2010-04-16 / Columnists

Looking Backward

What The Wave Said 20 Years Ago...

Harriet Gumbs of the Shinnecock Nation (“nation” is preferred to the term “tribe”) in Southampton, Long Island, drove the many miles to Rockaway with her sister, Rita Hearn, to discuss “Shinnecock Culture and the Environment” and to relate the topic to Rockaway for a local Earth Day celebration this week.

Twenty-four budding authors from Class 5A hosted a breakfast at Public School 106 (Edgemere) to show off their “first original hardcover novels.”

Steve Yaeger of Belle Harbor has an exhibition of his paintings and drawings on view at the visitors’ center of the Gateway National Recreation Area’s Jamaica Bay Wildlife Refuge, just north of Broad Channel and west of Cross Bay Boulevard.

Approximately 1,200 children have registered for Rockaway Little League baseball. The league is split into a “tee ball,” “pee wee” and “minor” divisions.

Sopranos Kathleen Sullivan and Nancy Lenahan, tenor Theodore Caro and baritone Mark Moliterno helped the Rockaway-Five Towns Symphony Orchestra score a smashing hit (curtain call after curtain call, and standing ovation after standing ovation) at its 40th annual spring concert last Saturday night at Lawrence High School, Cedarhurst.

Gateway National Recreation Area will host its second annual Floyd Bennett lecture series in Building 272, Floyd Bennett Field, on five Wednesday evenings “to commemorate the spirit of Floyd Bennett,” an early aviator and local legend, who flew over the North Pole.

The New York City Sanitation Department has removed a major threat to the environment and people by its “expedited response action” at the Edgemere landfill.

New licenses for drivers 16 through 18 ½ years old bear the words “under 21 years of age” in red letters along the sides of the drivers’ photos. This information is being circulated by Assemblywoman Audrey I. Pheffer.

30Years Ago...  

New York City Board of Education inspectors are checking compliance by vendors providing school bus service of laws and regulations, including a law requiring buses transporting handicapped children to have dual doors.

The Rockaway Auxiliary of the Association for the Help of Retarded Children is planning to send mentally disabled children from the Rockaways to summer camp, as it has done before.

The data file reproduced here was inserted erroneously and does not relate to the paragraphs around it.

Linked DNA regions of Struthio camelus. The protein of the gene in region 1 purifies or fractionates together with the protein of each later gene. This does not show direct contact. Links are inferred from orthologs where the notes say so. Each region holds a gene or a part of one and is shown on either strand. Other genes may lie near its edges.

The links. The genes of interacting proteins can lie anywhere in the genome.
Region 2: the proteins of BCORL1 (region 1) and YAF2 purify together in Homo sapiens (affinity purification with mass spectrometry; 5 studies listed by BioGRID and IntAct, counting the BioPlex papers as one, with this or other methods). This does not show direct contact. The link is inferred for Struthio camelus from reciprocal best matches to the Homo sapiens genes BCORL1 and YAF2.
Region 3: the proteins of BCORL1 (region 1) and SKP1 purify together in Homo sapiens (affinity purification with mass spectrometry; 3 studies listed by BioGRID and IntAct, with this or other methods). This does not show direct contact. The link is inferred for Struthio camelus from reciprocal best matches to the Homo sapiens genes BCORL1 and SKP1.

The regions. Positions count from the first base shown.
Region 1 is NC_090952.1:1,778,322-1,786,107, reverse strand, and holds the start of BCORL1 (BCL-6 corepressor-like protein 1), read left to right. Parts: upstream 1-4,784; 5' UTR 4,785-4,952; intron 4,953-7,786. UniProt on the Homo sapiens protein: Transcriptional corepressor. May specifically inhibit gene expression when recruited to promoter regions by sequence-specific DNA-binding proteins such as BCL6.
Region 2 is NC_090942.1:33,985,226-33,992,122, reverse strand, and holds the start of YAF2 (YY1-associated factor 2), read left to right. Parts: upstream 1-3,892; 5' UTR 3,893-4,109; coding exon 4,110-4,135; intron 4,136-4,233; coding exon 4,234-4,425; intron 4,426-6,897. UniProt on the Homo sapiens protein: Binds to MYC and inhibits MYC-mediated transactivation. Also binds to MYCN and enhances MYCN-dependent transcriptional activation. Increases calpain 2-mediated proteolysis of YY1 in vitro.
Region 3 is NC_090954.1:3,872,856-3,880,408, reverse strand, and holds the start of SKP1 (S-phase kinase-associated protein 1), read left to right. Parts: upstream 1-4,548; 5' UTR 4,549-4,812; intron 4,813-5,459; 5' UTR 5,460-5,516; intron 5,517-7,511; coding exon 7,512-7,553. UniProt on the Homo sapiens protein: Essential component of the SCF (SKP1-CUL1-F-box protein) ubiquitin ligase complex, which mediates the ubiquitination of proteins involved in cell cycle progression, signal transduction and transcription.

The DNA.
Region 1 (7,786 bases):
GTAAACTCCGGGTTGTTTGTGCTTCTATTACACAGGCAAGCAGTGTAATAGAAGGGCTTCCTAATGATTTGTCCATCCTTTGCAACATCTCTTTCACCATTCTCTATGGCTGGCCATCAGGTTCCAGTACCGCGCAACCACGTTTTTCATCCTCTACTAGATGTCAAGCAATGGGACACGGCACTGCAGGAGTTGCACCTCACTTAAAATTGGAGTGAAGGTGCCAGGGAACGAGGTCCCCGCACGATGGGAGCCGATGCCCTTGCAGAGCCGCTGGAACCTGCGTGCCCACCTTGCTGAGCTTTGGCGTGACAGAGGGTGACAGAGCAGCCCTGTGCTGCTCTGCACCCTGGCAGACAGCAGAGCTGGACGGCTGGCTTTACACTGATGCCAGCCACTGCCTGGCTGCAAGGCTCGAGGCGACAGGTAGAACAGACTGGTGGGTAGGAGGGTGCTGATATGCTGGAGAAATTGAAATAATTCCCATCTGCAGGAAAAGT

Rogoff’s Toys clinched first place in the Rockaway Park Businessmen’s Bowling League this week with an 8-3 win over George’s Florist.

Ten teams will open the season this year in the Jamaica Bay Softball League. The season will open on Sunday.

40 Years Ago...

Although some nearby places had snow on Monday, it looks at long last that spring has really arrived. One sign is the Arverne clean-up campaign.

Don’t be surprised if a well-known Rockaway resident becomes the next leader of the Queens County Democratic organization.

The new sewer catch basins at Beach 90 Street and the Boulevard got a real workout during last Thursday’s downpour, and people in the area said they noted a marked improvement.

When the Navy bought the land for Naval Air Station New York the price was $9.5 million. That was in 1941. Last week one report placed its value at $50 million.

50Years Ago...  

Tenants at Rockaway Point feel they are on firm ground in their effort to stall the recently announced gigantic development marked for Breezy Point. Spokesmen say they have no quarrel with the Rockaway Point Development Corporation and are willing to meet the $17.5 million which the corporation has been offered for the property.

People who would like to know whether or not they have green thumbs should take advantage of Rockaway Beach Hospital’s offer of free garden space on the grounds of the new hospital building for “victory gardens.” It is hoped that plantings covering the large area will improve its appearance.

Never mind the calendar or the thermostat. Spring is really here. The best proof of that fact is the swoosh of paintbrushes in the local boat yards. By this time next month most of the craft will be in the water.

The Rockaway Park Bowling League is nearing the end of its season and interest is now divided between the standing of the clubs and the preparation for the big dinner with which the keglers always conclude their activities before the summer season.

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